In 2011, Dan Schechtman received the Nobel Prize in Chemistry for his discovery of the first quasicrystal. The year previously, Luca Bindi's icosahedrite, the first naturally-occuring quasicrystal, was approved as a new mineral by the Commission on New Minerals and Mineral Classification (IMA 2010-042).

In 2012, Bindi's group published evidence that natural icosahedrite is extraterrestrial in origin. It occurs with other Cu-Al-Fe alloys and a suite of silicates and oxides such as diopside, forsterite, spinel and the extremely high-pressure SiO2 polymorph stishovite (which contains icosahedrite as inclusions!). The assemblage and oxygen isotopic composition are consistent with formation not on Earth, but in a refractory calcium-aluminium-rich inclusion in a CV3 chondritic meteorite.

Classification of Icosahedrite

Approved 2010 URL:
Please feel free to link to this page.

First Recorded Occurrence of Icosahedrite

Physical Properties of Icosahedrite

Diaphaneity (Transparency):
dark grey-black
The density could not be determined.

Crystallography of Icosahedrite

Crystal System:
Class (H-M):
5 3m - point symmetry group
Space Group:
Fm 3 5
Anhedral to subhedral grains <0.1mm in the type specimen.
The structure is not reducible to a single three-dimensional unit cell, so neither cell parameters nor Z can be given. The X-ray powder pattern was indexed on the basis of six integer indices, as conventionally used with quasicrystals, where the lattice parameter (in six-dimensional notation) is measured to be a6D = 12.64 Å, with probable space group Fm-3-5.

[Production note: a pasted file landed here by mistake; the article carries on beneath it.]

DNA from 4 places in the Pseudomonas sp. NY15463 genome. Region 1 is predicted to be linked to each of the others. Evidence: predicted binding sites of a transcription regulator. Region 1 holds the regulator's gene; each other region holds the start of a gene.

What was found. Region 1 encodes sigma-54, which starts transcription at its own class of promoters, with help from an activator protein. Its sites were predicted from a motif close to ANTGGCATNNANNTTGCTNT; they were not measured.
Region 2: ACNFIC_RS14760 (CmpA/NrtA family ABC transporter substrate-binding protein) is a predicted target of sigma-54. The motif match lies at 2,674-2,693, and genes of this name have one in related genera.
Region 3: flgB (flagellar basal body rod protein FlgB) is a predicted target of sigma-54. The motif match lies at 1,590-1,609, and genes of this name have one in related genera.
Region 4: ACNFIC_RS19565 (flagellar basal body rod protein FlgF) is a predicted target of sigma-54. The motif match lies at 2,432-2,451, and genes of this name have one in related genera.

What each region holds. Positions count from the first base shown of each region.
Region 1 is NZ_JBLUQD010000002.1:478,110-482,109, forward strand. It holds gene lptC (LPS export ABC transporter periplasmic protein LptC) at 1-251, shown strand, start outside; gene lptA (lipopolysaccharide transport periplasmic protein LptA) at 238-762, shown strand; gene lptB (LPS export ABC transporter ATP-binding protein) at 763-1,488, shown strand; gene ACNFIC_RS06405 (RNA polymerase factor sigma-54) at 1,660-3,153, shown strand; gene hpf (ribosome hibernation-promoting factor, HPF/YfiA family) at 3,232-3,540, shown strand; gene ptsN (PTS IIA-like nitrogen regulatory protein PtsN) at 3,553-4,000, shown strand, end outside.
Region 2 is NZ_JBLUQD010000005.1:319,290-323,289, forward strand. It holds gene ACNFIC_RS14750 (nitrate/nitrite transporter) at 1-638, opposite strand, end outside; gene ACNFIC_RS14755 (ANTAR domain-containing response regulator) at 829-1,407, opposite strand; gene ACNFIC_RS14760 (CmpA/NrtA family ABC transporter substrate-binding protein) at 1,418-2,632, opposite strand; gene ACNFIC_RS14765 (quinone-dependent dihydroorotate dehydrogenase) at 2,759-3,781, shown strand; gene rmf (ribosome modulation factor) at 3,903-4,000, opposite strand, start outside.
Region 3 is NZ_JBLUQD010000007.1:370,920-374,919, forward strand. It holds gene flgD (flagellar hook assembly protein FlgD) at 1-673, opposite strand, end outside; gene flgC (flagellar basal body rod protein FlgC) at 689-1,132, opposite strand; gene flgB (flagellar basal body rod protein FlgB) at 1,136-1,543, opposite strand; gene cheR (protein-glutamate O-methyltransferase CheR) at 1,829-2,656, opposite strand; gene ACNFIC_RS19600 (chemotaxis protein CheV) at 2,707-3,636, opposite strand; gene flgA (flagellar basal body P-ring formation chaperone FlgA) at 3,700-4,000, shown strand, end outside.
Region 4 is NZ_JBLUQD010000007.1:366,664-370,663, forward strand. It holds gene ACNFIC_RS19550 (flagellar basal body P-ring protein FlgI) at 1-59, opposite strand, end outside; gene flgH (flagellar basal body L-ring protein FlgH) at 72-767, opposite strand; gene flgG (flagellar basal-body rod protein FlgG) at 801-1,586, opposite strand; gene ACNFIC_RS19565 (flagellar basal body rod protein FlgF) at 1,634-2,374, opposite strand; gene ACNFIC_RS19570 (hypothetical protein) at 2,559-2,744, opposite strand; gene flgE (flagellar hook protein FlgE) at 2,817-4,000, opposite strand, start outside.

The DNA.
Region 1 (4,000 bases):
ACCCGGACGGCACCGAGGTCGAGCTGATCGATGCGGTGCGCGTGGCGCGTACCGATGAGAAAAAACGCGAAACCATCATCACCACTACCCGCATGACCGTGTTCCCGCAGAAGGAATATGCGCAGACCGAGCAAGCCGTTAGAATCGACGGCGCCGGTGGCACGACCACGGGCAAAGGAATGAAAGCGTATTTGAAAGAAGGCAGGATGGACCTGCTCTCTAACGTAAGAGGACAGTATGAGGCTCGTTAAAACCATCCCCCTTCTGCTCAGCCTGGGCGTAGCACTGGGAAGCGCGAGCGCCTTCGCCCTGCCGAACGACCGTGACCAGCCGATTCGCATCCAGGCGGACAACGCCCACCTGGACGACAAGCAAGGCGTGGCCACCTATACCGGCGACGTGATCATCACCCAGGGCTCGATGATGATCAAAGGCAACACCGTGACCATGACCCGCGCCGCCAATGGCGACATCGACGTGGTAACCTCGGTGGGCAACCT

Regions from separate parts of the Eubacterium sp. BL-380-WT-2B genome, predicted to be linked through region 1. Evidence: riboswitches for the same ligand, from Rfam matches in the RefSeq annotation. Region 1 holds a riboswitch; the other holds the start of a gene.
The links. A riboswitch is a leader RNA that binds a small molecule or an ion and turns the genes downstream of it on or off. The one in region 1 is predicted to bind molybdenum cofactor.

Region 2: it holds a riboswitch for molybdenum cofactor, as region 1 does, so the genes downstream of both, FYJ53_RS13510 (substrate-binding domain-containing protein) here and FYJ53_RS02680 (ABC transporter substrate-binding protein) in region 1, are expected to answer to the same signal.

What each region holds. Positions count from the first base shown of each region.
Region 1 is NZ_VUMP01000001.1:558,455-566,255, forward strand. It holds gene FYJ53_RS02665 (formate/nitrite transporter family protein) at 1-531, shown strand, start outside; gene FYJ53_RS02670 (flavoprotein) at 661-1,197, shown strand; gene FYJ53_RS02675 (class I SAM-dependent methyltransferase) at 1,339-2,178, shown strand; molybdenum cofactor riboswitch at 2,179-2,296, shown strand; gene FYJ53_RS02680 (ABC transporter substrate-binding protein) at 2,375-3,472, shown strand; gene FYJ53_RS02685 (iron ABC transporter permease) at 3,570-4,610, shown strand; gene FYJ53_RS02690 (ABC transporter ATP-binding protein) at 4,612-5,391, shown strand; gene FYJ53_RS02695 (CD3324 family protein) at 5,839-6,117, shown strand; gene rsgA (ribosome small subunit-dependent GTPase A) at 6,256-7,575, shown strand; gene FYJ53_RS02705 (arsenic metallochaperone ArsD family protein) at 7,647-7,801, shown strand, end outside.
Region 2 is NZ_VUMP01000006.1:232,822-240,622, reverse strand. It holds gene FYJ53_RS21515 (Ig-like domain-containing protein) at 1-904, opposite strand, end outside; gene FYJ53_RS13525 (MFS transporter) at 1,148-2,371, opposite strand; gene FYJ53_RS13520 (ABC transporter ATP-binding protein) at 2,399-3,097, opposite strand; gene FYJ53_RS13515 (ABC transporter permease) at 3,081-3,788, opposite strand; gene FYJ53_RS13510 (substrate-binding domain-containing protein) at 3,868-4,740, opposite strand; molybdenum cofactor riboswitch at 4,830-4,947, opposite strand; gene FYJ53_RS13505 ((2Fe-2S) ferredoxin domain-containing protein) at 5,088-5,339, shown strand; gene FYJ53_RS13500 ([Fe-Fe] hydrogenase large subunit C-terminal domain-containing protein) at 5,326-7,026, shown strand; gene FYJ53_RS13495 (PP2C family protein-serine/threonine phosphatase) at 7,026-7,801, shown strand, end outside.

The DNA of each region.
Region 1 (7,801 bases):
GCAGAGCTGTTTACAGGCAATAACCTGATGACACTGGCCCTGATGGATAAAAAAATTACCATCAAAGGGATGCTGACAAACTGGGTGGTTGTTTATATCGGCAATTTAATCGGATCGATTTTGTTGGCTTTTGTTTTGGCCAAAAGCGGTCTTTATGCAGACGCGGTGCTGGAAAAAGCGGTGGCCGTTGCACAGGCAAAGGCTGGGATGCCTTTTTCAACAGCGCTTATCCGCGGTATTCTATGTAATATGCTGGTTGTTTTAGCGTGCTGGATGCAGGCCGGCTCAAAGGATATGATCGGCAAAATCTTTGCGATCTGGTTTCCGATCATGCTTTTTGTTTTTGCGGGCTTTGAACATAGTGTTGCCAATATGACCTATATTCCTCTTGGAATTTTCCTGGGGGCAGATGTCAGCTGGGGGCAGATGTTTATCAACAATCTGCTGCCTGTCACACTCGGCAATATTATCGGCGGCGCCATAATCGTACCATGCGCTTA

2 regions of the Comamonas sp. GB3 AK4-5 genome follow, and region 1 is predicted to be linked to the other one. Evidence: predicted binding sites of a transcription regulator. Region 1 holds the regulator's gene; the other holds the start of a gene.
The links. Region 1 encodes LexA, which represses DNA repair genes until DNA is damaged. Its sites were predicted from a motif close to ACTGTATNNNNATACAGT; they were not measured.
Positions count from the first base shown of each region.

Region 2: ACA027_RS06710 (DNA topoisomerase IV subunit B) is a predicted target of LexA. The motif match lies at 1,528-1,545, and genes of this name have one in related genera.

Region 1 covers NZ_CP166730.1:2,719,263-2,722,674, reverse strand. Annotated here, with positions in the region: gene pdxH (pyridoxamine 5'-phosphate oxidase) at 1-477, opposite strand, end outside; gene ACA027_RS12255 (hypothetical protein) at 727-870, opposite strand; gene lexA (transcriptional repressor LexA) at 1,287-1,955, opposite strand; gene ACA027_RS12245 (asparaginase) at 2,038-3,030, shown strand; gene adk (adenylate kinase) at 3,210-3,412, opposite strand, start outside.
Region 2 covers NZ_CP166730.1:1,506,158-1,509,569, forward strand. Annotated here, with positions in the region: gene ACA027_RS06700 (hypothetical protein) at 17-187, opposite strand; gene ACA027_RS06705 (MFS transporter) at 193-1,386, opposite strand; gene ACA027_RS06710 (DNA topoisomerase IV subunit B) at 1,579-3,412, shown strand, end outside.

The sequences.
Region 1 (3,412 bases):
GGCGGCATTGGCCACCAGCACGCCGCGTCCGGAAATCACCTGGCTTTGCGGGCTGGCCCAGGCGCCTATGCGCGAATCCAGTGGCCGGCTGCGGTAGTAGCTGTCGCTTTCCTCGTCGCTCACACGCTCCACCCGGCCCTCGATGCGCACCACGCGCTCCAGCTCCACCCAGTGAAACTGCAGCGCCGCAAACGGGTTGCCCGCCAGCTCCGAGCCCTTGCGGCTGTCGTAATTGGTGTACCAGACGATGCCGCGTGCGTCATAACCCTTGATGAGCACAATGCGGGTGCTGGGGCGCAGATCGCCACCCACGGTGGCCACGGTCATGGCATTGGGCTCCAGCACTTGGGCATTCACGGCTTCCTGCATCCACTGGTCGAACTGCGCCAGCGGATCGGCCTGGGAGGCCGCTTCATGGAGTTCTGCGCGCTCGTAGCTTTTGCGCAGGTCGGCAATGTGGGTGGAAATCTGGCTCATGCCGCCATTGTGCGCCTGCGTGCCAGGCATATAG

X-Ray Powder Diffraction Data:
3.41 (25)
2.006 (100)
2.108 (90)
1.238 (30)

Optical Data of Icosahedrite

Reflectance percentages (Rmin = Rmax) for the four standard COM wavelengths are 62.3 (471.1 nm), 60.6 (548.3 nm), 58.1 (586.6 nm), and 56.0 (652.3 nm), respectively.

Chemical Properties of Icosahedrite

Essential elements:
All elements listed in formula:
Empirical Formula:

Other Names for Icosahedrite

Name in Other Languages:

Other Information

Health Risks:
No information on health risks for this material has been entered into the database. You should always treat mineral specimens with care.

References for Icosahedrite

Reference List:
Bindi, L. et al. (2009): Natural quasicrystals. Science 324, 1306-1309.

Bindi, L., Steinhardt, P.J., Yao, N., Lu, P.J. (2011): Icosahedrite, Al63Cu24Fe13, the first natural quasicrystal. American Mineralogist, 96, 928-931.

Bindi, L., Eiler, J.M., Guan, Y., Hollister, L.S., MacPherson, G., Steinhardt, P.J., Yao, N. (2012): Evidence for the extraterrestrial origin of a natural quasicrystal. Proceedings of the National Academy of Sciences, 110, (in press).

Internet Links for Icosahedrite

Localities for Icosahedrite

(TL) indicates type locality for a valid mineral species. (FRL) indicates first recorded locality for everything else. ? indicates mineral may be doubtful at this locality. All other localities listed without reference should be considered as uncertain and unproven until references can be found.
  • Far-Eastern Region
    • Koriak Autonomous Okrug
      • Koryak Upland (Koriak; Koriakskhiye)
        • Iomrautvaam Massif
          • Chetkinvaiam tectonic melange
            • Khatyrka river
              • Listvenitovyi Stream
Bindi, L., Steinhardt, P.J., Yao, N., Lu, P.J. (2011) Icosahedrite, Al63Cu24Fe13, the first natural quasicrystal. American Mineralogist, 96, 928-931.
Mineral and/or Locality is an outreach project of the Hudson Institute of Mineralogy, a 501(c)(3) not-for-profit organization.
Copyright © and the Hudson Institute of Mineralogy 1993-2015, except where stated. relies on the contributions of thousands of members and supporters.
Privacy Policy - Terms & Conditions - Contact Us Current server date and time: March 31, 2015 06:31:32 Page generated: March 27, 2015 08:23:23